I’m Debra Prinzing, host and producer of the Slow Flowers Show & Podcast. The Slow Flowers Podcast is engineered and edited by Andrew Brenlan. The content and opinions expressed here are either mine alone or those of my guests alone, independent of any podcast sponsor or other person, company or organization. Next week, you’re invited to join me in putting more Slow Flowers on the table, one stem, one vase at a time. 

Music credits:
Camp Fermin (uptempo); Gaenaby Blue Dot Sessions

Lovely by Tryad

Acoustic Shuffle; In The Field

Do-over with my February Flowers

Wednesday, February 13th, 2013

SPRING: Two types of pink tulips, Oregon grown; plus pelargonium foliage, white ranunculus & deep purple-blue anemones from California

SPRING: Two types of pink tulips, Oregon grown; plus pelargonium foliage, white ranunculus & deep purple-blue anemones from California

I came home Sunday from a weekend in Portland, where I lectured about “Slow Flowers” and demonstrated eco-floral design techniques at the Yard, Garden and Patio Show. It was a great way to kick off the 2013 flower & garden show season, thanks to the very warm and supportive welcome of the Portland community.

I enjoyed a very special treat because some longtime family friends, including Donna Davey and her husband Bill Davey came to the event. In 1984, Donna designed the flowers for Bruce’s and my wedding. Pretty amazing for both Donna and me to reminisce about her influence on me . . . 28-plus years later! The bridal bouquet she designed used gardenias and I will always associate that wonderful fragrance with our marriage.

Live demos always have their surprises and this one was no different. My tulips had very floppy stems and they did not cooperate. It was my intention to recreate the bouquet on the cover of Slow Flowers, but the tulips I procured from a local Oregon grower the day before didn’t play nicely with my scheme.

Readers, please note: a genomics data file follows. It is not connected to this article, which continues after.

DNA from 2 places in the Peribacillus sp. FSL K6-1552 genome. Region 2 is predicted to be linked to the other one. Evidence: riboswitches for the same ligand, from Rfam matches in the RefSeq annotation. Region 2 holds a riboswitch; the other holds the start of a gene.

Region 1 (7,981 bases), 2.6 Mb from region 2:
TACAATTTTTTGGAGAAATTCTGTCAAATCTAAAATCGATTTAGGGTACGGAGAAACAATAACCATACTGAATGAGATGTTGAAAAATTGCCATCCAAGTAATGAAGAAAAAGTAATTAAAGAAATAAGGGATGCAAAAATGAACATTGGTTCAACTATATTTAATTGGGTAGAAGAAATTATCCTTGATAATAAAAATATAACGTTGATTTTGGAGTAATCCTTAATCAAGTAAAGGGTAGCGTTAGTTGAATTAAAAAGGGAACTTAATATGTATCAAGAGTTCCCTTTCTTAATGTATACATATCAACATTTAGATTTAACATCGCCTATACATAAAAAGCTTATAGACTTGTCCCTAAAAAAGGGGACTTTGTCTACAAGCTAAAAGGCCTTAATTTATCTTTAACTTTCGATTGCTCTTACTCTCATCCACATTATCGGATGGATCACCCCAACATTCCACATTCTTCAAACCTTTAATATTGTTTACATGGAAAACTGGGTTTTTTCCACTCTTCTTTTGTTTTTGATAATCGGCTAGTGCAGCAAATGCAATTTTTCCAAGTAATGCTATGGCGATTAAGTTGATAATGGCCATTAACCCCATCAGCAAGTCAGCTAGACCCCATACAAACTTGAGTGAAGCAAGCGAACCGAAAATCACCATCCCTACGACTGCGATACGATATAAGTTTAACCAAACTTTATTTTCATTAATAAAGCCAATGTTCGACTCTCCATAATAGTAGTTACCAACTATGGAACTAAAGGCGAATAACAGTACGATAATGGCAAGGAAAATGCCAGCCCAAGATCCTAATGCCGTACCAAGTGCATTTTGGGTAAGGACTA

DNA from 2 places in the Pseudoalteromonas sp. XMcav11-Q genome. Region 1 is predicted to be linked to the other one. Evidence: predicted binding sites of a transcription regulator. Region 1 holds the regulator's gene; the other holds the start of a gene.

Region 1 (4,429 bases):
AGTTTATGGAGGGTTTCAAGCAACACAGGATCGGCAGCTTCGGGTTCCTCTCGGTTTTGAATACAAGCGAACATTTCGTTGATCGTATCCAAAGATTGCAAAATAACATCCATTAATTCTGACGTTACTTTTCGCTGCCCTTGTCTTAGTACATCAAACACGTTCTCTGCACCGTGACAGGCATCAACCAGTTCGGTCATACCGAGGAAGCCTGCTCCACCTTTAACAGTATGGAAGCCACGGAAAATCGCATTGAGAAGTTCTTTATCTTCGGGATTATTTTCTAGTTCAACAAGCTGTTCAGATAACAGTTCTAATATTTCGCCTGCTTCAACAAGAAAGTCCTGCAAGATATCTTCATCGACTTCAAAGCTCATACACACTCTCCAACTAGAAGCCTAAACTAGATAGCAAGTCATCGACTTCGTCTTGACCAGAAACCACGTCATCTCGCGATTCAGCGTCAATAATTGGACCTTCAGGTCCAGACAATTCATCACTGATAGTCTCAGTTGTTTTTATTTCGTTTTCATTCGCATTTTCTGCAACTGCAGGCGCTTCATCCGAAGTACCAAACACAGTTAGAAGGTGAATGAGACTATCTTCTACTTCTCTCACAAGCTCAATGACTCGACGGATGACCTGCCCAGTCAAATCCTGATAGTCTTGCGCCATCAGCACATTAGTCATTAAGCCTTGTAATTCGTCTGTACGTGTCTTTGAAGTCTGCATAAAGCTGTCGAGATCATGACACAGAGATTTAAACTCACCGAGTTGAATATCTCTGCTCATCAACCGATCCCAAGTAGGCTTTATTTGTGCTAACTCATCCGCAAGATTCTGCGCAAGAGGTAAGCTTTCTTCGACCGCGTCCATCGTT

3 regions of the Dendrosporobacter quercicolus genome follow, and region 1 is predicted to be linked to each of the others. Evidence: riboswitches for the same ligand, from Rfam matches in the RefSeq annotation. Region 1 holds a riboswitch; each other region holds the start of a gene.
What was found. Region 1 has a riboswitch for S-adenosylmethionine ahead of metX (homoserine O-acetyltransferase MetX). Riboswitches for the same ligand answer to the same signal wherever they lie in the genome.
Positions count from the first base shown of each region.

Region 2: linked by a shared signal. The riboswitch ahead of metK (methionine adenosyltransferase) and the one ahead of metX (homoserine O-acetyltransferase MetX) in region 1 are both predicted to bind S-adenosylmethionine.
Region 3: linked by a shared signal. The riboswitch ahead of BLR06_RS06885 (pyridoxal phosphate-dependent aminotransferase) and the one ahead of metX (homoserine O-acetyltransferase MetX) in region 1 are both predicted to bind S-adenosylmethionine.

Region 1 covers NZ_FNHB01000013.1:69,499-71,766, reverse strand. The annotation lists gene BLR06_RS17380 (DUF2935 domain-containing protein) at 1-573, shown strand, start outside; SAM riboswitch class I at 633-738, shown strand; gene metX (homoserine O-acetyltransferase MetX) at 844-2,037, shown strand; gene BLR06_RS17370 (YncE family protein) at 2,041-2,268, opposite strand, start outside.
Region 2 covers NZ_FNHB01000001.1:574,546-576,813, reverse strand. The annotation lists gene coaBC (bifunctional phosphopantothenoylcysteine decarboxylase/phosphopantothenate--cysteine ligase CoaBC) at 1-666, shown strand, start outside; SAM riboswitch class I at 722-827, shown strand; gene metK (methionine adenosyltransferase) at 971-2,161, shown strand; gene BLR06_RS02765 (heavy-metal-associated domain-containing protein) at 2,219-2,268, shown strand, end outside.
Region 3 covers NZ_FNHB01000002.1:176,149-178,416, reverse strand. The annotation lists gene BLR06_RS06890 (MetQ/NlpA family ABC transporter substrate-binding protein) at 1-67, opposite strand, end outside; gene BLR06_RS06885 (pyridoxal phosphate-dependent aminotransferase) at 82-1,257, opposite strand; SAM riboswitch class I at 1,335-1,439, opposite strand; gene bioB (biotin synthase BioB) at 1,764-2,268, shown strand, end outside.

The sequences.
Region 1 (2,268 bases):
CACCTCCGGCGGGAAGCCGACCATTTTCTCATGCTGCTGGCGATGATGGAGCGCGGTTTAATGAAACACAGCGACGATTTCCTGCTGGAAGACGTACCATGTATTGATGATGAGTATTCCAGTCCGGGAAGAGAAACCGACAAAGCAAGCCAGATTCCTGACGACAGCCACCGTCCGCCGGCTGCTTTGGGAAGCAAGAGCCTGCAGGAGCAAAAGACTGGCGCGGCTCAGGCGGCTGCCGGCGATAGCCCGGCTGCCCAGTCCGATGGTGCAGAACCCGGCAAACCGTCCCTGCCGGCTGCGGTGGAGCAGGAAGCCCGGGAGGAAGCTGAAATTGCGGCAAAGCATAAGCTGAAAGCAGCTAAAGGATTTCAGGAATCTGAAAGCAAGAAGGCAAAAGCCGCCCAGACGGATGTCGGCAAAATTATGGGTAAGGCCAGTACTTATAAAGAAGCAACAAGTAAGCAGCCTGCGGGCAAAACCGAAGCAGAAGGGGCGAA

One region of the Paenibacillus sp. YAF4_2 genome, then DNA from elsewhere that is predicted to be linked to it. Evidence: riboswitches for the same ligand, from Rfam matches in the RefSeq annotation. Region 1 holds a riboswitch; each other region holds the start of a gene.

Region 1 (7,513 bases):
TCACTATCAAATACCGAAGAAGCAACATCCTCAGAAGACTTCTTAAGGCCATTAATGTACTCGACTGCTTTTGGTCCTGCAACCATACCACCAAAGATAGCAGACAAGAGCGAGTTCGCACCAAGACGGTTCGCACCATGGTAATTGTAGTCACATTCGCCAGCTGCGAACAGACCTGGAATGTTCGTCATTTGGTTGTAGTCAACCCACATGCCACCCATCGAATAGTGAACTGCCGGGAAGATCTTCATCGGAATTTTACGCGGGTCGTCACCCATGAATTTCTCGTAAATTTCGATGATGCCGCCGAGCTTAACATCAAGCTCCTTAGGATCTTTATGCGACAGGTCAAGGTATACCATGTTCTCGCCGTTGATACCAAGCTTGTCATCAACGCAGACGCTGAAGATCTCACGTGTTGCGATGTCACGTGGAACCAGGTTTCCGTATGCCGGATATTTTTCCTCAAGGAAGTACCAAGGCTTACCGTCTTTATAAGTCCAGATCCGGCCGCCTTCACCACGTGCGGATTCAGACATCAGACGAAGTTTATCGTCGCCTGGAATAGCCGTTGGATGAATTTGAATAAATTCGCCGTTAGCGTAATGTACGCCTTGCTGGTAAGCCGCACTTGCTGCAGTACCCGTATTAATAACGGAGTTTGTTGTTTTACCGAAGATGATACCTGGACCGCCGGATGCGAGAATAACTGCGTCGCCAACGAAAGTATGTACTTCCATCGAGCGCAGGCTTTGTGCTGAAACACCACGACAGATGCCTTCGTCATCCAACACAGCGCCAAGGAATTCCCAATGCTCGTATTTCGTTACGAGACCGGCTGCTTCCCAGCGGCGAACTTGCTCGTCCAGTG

Wednesday, February 13th, 2013

“A nest for my orchids”

A classic indoor plant, each cymbidium stem holds several blooms – the antidote to a dreary winter day.

A classic indoor plant, each cymbidium stem holds several blooms – the antidote to a dreary winter day.


20-30 cut stems colored twig dogwood (Cornus sericea), grown by Oregon Coastal Flowers
1 spray Cymbidium Sleeping Dream ‘Castle’, grown by Peterkort Roses
7-inch tall x 4-inch square clear glass vase
4-inch tall x 5-inch long x 3-inch wide clear glass vase


From the Farmer
Orchids as cut flowers: According to Sandra Peterkort Laubenthal, whose family grows roses, lilies and orchids in greenhouses outside of Portland, Oregon, cymbidiums can be displayed as a flower-studded stem or cut individually off the stem for floating or inserting in floral tubes. It’s hard to know, however, how fresh the flower is. “What makes the most difference is if they are cut right after blooming,” Sandra says. “Look at the lip to see if it has turned pink or is otherwise discolored. This is an indication that the flower has been pollinated by an insect – and that dramatically shortens the cymbidium’s lifespan.”
NOTE: Each Sunday of this year, I will post my photographs, “recipe” and tip for that week’s floral arrangement, created for my new book, Slow Flowers. Enjoy the floral journey through 52 weeks of the year~